1. You've all heard that blondes have more fun. There is even a recurring urban legend that they are becoming extinct, which seems like an effort to get them to have even more fun while they are still around, but what about that most rare hair color, redheads?
Apparently they are in their 50,000th year of not getting enough respect.
It turns out that redheads are not only having less fun (unless it is their secret way of having way more fun and staying under the radar) they have other painful issues that aren't related to lonely Friday nights - it seems that the mutation in the MC1R gene that results in the pheomelanin that makes red hair is now also implicated in requiring larger doses of anesthesia during surgery and a resistance to pain pain blockers like Novocaine.
So the urban legend about extinct blondes is just that but redheads being difficult? Yep, that one is true. Even to their doctors.
2. Want to join a sex party but avoid the STDs, huge white bellies and Walk Of Shame that will result when you sober up? The Australian Electoral Commission has officially declared the Australian Sex Party a legal one, so they can get seats in Parliament - and take on the 'religious right' who insist on pesky things like fewer teen pregnancies and being nicer to each other, though it's hard to argue that sex isn't really, really nice.
3. Saturn's rings will disappear tomorrow - Mayans annoyed at premature Apocalypse. Saturn's rings, all 35 trillion-trillion tons of them, are composed mostly of ice and rocks and they're 170,000 miles wide - but only 30 feet thick. Which means at just the right angle, they reflect no light and ... disappear.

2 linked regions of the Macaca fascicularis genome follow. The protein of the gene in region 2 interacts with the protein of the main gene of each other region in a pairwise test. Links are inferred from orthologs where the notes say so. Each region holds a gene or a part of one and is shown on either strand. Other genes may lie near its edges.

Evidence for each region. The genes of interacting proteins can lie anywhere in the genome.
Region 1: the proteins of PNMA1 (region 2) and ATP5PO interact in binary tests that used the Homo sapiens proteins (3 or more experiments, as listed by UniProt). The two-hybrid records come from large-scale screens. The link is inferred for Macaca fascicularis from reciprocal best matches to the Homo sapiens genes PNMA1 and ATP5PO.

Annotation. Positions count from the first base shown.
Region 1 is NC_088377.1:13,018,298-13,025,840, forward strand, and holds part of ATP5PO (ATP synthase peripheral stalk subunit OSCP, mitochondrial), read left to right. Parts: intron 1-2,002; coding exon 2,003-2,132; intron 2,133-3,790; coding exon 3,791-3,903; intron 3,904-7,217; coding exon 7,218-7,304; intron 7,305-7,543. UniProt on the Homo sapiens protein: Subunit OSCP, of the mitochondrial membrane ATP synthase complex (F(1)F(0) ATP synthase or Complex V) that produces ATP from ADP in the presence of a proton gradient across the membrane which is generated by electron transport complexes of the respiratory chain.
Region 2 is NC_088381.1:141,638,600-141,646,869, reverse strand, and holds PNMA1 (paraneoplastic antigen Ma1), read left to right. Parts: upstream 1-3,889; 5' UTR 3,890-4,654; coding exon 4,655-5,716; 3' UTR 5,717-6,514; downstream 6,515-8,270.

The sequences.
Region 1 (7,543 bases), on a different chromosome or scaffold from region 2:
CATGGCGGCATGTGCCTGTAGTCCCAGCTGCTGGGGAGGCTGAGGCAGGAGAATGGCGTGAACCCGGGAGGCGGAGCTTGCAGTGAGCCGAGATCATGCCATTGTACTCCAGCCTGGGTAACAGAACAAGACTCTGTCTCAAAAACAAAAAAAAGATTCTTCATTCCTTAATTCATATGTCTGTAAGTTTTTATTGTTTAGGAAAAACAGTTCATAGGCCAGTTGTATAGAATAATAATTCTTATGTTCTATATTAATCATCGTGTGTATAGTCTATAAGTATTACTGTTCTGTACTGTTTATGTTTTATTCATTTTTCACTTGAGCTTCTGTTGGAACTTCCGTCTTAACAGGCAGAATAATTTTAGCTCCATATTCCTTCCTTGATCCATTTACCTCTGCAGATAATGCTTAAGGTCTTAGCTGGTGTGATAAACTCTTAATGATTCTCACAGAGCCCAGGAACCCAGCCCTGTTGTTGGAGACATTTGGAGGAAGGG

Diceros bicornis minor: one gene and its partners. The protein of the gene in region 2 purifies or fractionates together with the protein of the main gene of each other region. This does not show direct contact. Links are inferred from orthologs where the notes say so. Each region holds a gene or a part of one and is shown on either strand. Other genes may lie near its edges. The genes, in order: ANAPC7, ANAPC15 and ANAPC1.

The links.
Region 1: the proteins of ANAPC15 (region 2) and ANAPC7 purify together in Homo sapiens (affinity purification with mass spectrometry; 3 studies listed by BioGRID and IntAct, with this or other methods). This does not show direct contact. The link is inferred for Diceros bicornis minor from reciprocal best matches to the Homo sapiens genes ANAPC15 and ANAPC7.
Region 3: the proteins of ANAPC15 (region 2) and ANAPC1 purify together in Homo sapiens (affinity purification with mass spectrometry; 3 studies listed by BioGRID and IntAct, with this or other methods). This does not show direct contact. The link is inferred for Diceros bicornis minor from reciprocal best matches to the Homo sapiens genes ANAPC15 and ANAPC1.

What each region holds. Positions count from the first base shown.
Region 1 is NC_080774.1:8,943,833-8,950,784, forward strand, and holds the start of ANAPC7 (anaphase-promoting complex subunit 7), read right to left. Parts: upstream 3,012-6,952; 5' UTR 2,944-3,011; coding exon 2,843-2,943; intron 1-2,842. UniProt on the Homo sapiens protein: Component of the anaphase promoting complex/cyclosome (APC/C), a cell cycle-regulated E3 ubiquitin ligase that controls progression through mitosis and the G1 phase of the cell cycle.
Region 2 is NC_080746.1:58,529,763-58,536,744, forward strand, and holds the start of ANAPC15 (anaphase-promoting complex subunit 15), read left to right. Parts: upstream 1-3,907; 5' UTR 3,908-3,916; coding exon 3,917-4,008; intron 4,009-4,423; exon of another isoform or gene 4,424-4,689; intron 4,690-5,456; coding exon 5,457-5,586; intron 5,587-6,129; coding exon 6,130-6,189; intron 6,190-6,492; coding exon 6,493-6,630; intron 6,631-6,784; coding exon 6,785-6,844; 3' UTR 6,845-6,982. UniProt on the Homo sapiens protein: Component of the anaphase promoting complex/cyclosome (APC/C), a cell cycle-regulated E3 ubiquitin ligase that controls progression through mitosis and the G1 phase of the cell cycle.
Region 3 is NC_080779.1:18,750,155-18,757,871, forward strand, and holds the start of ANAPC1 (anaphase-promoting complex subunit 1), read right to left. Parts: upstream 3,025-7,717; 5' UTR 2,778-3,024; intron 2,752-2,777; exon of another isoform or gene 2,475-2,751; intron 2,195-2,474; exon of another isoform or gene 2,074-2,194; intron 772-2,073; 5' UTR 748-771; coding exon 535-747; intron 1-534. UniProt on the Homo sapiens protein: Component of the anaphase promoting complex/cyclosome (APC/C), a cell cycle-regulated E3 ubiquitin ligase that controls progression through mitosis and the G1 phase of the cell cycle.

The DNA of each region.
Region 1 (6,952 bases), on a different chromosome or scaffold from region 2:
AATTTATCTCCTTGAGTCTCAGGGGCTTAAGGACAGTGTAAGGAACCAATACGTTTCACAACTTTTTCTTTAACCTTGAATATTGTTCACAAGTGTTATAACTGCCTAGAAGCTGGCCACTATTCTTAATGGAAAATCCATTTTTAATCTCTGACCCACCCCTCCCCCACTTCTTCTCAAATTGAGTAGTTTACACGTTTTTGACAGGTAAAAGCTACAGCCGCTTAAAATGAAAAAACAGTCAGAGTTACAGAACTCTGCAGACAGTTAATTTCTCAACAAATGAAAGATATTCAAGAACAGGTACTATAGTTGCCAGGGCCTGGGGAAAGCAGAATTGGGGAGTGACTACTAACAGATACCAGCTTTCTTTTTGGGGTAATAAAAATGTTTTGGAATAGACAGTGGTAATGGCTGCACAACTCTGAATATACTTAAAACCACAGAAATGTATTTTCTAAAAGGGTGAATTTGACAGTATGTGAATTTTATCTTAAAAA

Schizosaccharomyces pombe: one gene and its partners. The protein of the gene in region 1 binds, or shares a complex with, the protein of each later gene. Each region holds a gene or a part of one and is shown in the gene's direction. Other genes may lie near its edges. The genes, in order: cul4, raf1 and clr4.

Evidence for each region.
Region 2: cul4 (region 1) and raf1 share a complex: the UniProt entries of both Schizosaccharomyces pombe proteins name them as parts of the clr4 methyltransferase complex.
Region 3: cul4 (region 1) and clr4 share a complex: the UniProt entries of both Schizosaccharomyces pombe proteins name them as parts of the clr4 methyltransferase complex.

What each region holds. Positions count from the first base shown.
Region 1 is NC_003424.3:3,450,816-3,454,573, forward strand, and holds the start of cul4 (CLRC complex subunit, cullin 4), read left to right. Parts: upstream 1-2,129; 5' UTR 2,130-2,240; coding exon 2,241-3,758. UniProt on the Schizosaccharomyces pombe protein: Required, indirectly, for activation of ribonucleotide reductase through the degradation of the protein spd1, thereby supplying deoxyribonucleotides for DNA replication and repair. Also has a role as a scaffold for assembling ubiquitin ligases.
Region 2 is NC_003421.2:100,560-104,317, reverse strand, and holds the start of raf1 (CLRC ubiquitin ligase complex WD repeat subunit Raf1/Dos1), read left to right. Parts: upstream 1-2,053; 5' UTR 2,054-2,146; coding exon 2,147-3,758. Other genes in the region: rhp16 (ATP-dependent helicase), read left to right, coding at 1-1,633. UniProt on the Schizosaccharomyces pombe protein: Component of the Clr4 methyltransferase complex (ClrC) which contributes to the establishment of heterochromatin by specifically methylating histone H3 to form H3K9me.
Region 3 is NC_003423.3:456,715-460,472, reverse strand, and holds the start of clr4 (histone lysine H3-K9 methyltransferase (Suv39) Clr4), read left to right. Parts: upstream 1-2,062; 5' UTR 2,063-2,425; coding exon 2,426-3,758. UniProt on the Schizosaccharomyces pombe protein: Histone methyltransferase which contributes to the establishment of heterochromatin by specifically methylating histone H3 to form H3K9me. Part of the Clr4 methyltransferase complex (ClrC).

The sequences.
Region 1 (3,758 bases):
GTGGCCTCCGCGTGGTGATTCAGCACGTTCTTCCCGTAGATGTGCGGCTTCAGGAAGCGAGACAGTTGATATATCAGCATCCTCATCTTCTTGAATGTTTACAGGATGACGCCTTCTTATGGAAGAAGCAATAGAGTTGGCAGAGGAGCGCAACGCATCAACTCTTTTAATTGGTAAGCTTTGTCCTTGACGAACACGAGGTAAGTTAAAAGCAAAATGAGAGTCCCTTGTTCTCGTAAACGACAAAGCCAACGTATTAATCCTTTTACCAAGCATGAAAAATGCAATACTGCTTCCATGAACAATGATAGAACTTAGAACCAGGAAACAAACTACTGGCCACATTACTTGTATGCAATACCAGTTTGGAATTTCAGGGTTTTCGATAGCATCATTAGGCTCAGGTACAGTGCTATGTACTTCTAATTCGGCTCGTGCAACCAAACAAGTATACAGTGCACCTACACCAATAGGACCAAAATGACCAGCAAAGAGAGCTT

Conception of Saturn's ring particles. The blue particles are mostly of ice and clump together to form elongated, curved aggregates, continually forming and dispersing. The space between the clumps is mostly empty. The largest individual particles shown are a few yards across. Credit: NASA/JPL/University of Colorado
Saturn's orbit takes 30 years so we're treated to the Saturn vanishing act every 15, during it's 'equinox'. It's just bad luck this didn't happen in December 2012.
4. Can you patent phylogenetics? It seems obvious you can't do something so broad but it won't keep Microsoft from trying. Obviously evolutionary biologists piece together how organisms are related through examining changes in their genetic sequences. But anything can happen if judges don't understand science.
In other news, I just patented arithmetic so you can now add up how much you owe me for all the times you intend to calculate a tip at dinner for the next rest of your life.
5. The world's first astronomers? I have long contended that not only are we not more intelligent than primitive people, we are probably less so - because dumb people have rights now too and one of those is the right to be rescued after doing dumb things and then later procreate.
CSIRO astrophysicist Ray Norris can make the case that the aborigines were the world's earliest astronomers, and I would contend they are extremely intelligent even today - if you take an aborigine and give him a taxicab, he will be making money in three days. How long would it take you to die in the Outback?
The Emu in the Sky stretches across the Milky Way. (Source: Barnaby Norris)
They knew a lot about stars and calendars well before any modern devices were to be found. They even have an Australian Stonehenge, it seems. It's nice that Australians are finally catching on that Aborigines are pretty cool. That only took 200 years.